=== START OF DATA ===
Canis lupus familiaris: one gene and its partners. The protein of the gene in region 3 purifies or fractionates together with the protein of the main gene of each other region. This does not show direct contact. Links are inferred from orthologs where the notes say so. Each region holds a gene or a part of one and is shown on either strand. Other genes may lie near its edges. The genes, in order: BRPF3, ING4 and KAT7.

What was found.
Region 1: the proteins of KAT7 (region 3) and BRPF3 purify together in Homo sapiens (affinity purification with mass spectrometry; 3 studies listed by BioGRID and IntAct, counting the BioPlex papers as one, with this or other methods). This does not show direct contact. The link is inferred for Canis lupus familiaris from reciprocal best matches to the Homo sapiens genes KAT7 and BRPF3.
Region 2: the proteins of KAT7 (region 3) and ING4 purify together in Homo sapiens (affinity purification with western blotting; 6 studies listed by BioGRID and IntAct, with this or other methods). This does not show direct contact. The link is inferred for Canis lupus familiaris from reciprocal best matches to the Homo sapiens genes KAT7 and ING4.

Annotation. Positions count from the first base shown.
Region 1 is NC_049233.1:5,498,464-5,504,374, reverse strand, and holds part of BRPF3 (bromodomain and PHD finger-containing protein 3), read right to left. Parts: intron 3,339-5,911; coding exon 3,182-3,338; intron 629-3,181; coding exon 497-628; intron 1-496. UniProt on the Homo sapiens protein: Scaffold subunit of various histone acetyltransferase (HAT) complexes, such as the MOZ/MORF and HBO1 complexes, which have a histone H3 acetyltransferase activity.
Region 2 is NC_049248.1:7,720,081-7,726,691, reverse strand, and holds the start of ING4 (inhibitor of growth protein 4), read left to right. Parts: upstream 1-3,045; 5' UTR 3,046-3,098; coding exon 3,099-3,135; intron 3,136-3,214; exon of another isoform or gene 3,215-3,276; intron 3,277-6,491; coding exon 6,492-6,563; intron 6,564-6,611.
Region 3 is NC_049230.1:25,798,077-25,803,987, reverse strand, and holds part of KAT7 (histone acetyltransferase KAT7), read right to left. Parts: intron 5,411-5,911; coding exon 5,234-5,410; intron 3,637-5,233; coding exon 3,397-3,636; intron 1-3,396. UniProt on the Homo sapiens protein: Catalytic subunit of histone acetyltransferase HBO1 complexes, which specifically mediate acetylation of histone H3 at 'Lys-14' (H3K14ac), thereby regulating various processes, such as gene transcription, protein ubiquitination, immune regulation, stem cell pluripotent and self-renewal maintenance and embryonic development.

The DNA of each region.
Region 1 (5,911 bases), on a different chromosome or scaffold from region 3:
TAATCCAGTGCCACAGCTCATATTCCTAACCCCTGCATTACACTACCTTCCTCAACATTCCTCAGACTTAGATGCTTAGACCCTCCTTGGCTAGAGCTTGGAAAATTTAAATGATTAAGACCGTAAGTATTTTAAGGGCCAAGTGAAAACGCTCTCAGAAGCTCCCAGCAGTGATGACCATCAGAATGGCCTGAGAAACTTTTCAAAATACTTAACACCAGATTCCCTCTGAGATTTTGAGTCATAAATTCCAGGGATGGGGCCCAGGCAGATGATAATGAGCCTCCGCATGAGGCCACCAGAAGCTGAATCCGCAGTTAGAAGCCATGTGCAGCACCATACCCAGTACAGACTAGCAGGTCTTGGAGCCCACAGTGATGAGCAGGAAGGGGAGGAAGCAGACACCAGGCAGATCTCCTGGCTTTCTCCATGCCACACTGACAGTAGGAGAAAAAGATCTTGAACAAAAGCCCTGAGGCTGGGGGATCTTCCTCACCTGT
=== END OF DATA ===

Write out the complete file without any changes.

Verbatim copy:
Canis lupus familiaris: one gene and its partners. The protein of the gene in region 3 purifies or fractionates together with the protein of the main gene of each other region. This does not show direct contact. Links are inferred from orthologs where the notes say so. Each region holds a gene or a part of one and is shown on either strand. Other genes may lie near its edges. The genes, in order: BRPF3, ING4 and KAT7.

What was found.
Region 1: the proteins of KAT7 (region 3) and BRPF3 purify together in Homo sapiens (affinity purification with mass spectrometry; 3 studies listed by BioGRID and IntAct, counting the BioPlex papers as one, with this or other methods). This does not show direct contact. The link is inferred for Canis lupus familiaris from reciprocal best matches to the Homo sapiens genes KAT7 and BRPF3.
Region 2: the proteins of KAT7 (region 3) and ING4 purify together in Homo sapiens (affinity purification with western blotting; 6 studies listed by BioGRID and IntAct, with this or other methods). This does not show direct contact. The link is inferred for Canis lupus familiaris from reciprocal best matches to the Homo sapiens genes KAT7 and ING4.

Annotation. Positions count from the first base shown.
Region 1 is NC_049233.1:5,498,464-5,504,374, reverse strand, and holds part of BRPF3 (bromodomain and PHD finger-containing protein 3), read right to left. Parts: intron 3,339-5,911; coding exon 3,182-3,338; intron 629-3,181; coding exon 497-628; intron 1-496. UniProt on the Homo sapiens protein: Scaffold subunit of various histone acetyltransferase (HAT) complexes, such as the MOZ/MORF and HBO1 complexes, which have a histone H3 acetyltransferase activity.
Region 2 is NC_049248.1:7,720,081-7,726,691, reverse strand, and holds the start of ING4 (inhibitor of growth protein 4), read left to right. Parts: upstream 1-3,045; 5' UTR 3,046-3,098; coding exon 3,099-3,135; intron 3,136-3,214; exon of another isoform or gene 3,215-3,276; intron 3,277-6,491; coding exon 6,492-6,563; intron 6,564-6,611.
Region 3 is NC_049230.1:25,798,077-25,803,987, reverse strand, and holds part of KAT7 (histone acetyltransferase KAT7), read right to left. Parts: intron 5,411-5,911; coding exon 5,234-5,410; intron 3,637-5,233; coding exon 3,397-3,636; intron 1-3,396. UniProt on the Homo sapiens protein: Catalytic subunit of histone acetyltransferase HBO1 complexes, which specifically mediate acetylation of histone H3 at 'Lys-14' (H3K14ac), thereby regulating various processes, such as gene transcription, protein ubiquitination, immune regulation, stem cell pluripotent and self-renewal maintenance and embryonic development.

The DNA of each region.
Region 1 (5,911 bases), on a different chromosome or scaffold from region 3:
TAATCCAGTGCCACAGCTCATATTCCTAACCCCTGCATTACACTACCTTCCTCAACATTCCTCAGACTTAGATGCTTAGACCCTCCTTGGCTAGAGCTTGGAAAATTTAAATGATTAAGACCGTAAGTATTTTAAGGGCCAAGTGAAAACGCTCTCAGAAGCTCCCAGCAGTGATGACCATCAGAATGGCCTGAGAAACTTTTCAAAATACTTAACACCAGATTCCCTCTGAGATTTTGAGTCATAAATTCCAGGGATGGGGCCCAGGCAGATGATAATGAGCCTCCGCATGAGGCCACCAGAAGCTGAATCCGCAGTTAGAAGCCATGTGCAGCACCATACCCAGTACAGACTAGCAGGTCTTGGAGCCCACAGTGATGAGCAGGAAGGGGAGGAAGCAGACACCAGGCAGATCTCCTGGCTTTCTCCATGCCACACTGACAGTAGGAGAAAAAGATCTTGAACAAAAGCCCTGAGGCTGGGGGATCTTCCTCACCTGT